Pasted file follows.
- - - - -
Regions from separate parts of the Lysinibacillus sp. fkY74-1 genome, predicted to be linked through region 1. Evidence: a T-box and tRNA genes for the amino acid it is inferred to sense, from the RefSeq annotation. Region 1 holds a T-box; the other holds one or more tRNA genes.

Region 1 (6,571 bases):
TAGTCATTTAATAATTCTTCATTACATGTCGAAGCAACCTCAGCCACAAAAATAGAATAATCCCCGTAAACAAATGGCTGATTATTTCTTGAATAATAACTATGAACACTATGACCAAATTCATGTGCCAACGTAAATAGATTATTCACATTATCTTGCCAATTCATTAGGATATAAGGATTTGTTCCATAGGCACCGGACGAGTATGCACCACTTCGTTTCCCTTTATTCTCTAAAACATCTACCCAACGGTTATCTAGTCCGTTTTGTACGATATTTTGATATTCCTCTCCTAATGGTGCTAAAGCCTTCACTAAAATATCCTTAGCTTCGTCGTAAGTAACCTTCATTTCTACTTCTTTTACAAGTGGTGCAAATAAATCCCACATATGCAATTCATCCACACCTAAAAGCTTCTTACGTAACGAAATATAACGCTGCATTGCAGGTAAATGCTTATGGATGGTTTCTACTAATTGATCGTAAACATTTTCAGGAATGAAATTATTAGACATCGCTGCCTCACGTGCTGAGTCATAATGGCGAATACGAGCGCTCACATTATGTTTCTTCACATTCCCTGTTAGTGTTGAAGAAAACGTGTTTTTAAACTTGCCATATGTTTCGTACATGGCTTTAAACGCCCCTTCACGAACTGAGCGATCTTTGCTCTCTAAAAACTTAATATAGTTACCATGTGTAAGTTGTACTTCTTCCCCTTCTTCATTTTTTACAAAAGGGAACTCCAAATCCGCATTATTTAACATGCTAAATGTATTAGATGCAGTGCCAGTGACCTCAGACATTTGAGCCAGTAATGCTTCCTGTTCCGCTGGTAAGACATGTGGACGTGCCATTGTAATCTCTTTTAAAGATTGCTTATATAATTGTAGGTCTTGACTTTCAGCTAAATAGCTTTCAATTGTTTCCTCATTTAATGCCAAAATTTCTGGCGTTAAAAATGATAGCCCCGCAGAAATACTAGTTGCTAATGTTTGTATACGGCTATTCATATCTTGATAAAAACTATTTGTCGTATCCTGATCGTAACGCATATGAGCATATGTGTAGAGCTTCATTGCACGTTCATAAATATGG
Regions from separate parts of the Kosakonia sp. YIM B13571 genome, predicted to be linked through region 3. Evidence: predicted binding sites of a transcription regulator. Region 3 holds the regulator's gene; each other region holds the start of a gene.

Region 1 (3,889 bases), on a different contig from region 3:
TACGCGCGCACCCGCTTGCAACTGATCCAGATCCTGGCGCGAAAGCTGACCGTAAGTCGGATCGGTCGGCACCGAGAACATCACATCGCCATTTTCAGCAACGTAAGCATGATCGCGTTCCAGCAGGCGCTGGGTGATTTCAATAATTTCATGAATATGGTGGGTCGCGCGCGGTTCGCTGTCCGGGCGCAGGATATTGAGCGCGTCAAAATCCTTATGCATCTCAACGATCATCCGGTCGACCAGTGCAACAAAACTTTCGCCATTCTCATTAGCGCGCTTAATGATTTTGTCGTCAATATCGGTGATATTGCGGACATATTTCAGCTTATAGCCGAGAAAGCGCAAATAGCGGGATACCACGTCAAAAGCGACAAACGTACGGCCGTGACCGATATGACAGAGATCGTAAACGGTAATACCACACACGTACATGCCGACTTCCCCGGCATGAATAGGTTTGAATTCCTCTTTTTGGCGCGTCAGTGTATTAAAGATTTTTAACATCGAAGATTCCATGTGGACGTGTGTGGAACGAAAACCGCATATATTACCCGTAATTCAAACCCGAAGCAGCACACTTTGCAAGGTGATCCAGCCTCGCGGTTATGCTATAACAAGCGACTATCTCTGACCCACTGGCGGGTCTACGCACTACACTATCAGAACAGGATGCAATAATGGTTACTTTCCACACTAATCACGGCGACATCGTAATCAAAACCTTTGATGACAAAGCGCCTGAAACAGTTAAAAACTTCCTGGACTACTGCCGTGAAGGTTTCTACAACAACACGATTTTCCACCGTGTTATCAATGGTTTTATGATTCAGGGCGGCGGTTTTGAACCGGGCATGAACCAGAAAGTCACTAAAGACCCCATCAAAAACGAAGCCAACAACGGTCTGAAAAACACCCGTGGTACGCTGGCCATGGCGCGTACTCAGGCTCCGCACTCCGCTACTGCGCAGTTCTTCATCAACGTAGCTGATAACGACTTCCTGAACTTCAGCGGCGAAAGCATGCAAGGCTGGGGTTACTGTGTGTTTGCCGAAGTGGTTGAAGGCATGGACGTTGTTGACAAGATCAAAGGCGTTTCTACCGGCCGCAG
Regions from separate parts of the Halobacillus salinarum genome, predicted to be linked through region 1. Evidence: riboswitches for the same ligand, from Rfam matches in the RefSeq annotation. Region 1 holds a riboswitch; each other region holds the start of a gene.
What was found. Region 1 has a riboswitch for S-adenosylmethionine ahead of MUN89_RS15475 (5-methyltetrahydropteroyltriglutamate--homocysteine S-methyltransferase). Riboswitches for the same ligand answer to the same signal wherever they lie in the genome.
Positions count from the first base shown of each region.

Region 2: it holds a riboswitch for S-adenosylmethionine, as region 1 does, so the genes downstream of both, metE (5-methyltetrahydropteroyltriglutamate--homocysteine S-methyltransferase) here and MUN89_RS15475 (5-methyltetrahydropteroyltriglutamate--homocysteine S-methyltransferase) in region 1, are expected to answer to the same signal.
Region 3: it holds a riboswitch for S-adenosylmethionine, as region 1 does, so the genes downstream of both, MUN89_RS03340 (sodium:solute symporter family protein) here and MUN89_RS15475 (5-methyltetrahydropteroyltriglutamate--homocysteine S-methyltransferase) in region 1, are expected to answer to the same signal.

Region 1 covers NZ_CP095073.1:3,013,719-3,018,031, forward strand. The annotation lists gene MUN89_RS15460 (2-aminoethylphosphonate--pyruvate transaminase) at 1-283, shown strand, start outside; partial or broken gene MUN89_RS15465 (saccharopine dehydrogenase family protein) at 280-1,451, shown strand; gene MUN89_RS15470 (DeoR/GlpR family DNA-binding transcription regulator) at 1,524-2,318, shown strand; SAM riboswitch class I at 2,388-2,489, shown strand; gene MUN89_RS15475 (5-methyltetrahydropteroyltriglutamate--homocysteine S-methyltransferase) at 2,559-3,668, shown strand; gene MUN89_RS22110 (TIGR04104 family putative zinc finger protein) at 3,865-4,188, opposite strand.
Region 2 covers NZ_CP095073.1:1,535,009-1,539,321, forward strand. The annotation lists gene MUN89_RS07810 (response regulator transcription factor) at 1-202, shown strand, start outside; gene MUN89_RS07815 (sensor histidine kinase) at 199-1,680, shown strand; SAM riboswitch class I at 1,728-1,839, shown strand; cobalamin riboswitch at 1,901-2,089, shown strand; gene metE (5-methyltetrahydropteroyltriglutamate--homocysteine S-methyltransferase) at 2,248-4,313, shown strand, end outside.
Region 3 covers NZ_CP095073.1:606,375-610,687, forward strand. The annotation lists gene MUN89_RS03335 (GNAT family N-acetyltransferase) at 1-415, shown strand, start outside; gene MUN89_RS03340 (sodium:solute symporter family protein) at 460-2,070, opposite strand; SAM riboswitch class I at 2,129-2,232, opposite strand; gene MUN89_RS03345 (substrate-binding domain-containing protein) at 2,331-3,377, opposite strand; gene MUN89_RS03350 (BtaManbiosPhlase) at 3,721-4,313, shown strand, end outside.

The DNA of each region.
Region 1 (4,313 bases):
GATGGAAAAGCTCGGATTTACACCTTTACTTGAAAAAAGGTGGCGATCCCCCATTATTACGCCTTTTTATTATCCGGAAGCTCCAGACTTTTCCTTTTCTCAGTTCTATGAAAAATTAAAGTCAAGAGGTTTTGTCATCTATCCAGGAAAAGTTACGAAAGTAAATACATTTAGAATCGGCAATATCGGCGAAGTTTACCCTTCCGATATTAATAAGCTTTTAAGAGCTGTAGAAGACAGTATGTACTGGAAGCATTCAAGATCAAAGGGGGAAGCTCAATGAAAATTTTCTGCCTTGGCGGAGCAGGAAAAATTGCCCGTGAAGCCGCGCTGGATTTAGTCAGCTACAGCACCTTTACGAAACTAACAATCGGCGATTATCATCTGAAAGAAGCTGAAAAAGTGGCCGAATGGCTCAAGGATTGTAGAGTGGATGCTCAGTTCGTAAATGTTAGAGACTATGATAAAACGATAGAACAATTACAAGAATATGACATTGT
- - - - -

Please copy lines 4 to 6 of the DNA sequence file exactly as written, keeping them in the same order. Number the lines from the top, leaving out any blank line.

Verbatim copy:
Regions from separate parts of the Kosakonia sp. YIM B13571 genome, predicted to be linked through region 3. Evidence: predicted binding sites of a transcription regulator. Region 3 holds the regulator's gene; each other region holds the start of a gene.

Region 1 (3,889 bases), on a different contig from region 3:
TACGCGCGCACCCGCTTGCAACTGATCCAGATCCTGGCGCGAAAGCTGACCGTAAGTCGGATCGGTCGGCACCGAGAACATCACATCGCCATTTTCAGCAACGTAAGCATGATCGCGTTCCAGCAGGCGCTGGGTGATTTCAATAATTTCATGAATATGGTGGGTCGCGCGCGGTTCGCTGTCCGGGCGCAGGATATTGAGCGCGTCAAAATCCTTATGCATCTCAACGATCATCCGGTCGACCAGTGCAACAAAACTTTCGCCATTCTCATTAGCGCGCTTAATGATTTTGTCGTCAATATCGGTGATATTGCGGACATATTTCAGCTTATAGCCGAGAAAGCGCAAATAGCGGGATACCACGTCAAAAGCGACAAACGTACGGCCGTGACCGATATGACAGAGATCGTAAACGGTAATACCACACACGTACATGCCGACTTCCCCGGCATGAATAGGTTTGAATTCCTCTTTTTGGCGCGTCAGTGTATTAAAGATTTTTAACATCGAAGATTCCATGTGGACGTGTGTGGAACGAAAACCGCATATATTACCCGTAATTCAAACCCGAAGCAGCACACTTTGCAAGGTGATCCAGCCTCGCGGTTATGCTATAACAAGCGACTATCTCTGACCCACTGGCGGGTCTACGCACTACACTATCAGAACAGGATGCAATAATGGTTACTTTCCACACTAATCACGGCGACATCGTAATCAAAACCTTTGATGACAAAGCGCCTGAAACAGTTAAAAACTTCCTGGACTACTGCCGTGAAGGTTTCTACAACAACACGATTTTCCACCGTGTTATCAATGGTTTTATGATTCAGGGCGGCGGTTTTGAACCGGGCATGAACCAGAAAGTCACTAAAGACCCCATCAAAAACGAAGCCAACAACGGTCTGAAAAACACCCGTGGTACGCTGGCCATGGCGCGTACTCAGGCTCCGCACTCCGCTACTGCGCAGTTCTTCATCAACGTAGCTGATAACGACTTCCTGAACTTCAGCGGCGAAAGCATGCAAGGCTGGGGTTACTGTGTGTTTGCCGAAGTGGTTGAAGGCATGGACGTTGTTGACAAGATCAAAGGCGTTTCTACCGGCCGCAG